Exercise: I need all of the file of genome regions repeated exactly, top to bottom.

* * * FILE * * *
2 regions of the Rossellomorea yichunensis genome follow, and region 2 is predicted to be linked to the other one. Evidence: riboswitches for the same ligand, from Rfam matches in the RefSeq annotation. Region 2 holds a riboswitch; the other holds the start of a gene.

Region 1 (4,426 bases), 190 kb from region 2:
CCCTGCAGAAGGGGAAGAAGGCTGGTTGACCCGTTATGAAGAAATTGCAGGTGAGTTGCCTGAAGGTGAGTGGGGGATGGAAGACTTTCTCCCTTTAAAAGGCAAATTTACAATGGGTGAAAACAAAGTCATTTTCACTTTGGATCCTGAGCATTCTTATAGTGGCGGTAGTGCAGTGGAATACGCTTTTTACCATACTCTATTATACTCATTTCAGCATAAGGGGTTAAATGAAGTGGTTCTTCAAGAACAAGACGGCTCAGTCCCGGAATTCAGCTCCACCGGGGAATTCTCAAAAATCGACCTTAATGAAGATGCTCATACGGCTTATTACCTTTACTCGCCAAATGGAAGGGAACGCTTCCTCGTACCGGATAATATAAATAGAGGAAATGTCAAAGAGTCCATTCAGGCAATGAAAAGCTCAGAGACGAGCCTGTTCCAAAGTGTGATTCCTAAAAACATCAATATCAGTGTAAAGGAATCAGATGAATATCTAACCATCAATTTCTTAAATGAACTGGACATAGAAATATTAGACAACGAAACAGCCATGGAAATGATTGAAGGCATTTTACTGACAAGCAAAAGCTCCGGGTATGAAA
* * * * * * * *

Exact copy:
2 regions of the Rossellomorea yichunensis genome follow, and region 2 is predicted to be linked to the other one. Evidence: riboswitches for the same ligand, from Rfam matches in the RefSeq annotation. Region 2 holds a riboswitch; the other holds the start of a gene.

Region 1 (4,426 bases), 190 kb from region 2:
CCCTGCAGAAGGGGAAGAAGGCTGGTTGACCCGTTATGAAGAAATTGCAGGTGAGTTGCCTGAAGGTGAGTGGGGGATGGAAGACTTTCTCCCTTTAAAAGGCAAATTTACAATGGGTGAAAACAAAGTCATTTTCACTTTGGATCCTGAGCATTCTTATAGTGGCGGTAGTGCAGTGGAATACGCTTTTTACCATACTCTATTATACTCATTTCAGCATAAGGGGTTAAATGAAGTGGTTCTTCAAGAACAAGACGGCTCAGTCCCGGAATTCAGCTCCACCGGGGAATTCTCAAAAATCGACCTTAATGAAGATGCTCATACGGCTTATTACCTTTACTCGCCAAATGGAAGGGAACGCTTCCTCGTACCGGATAATATAAATAGAGGAAATGTCAAAGAGTCCATTCAGGCAATGAAAAGCTCAGAGACGAGCCTGTTCCAAAGTGTGATTCCTAAAAACATCAATATCAGTGTAAAGGAATCAGATGAATATCTAACCATCAATTTCTTAAATGAACTGGACATAGAAATATTAGACAACGAAACAGCCATGGAAATGATTGAAGGCATTTTACTGACAAGCAAAAGCTCCGGGTATGAAA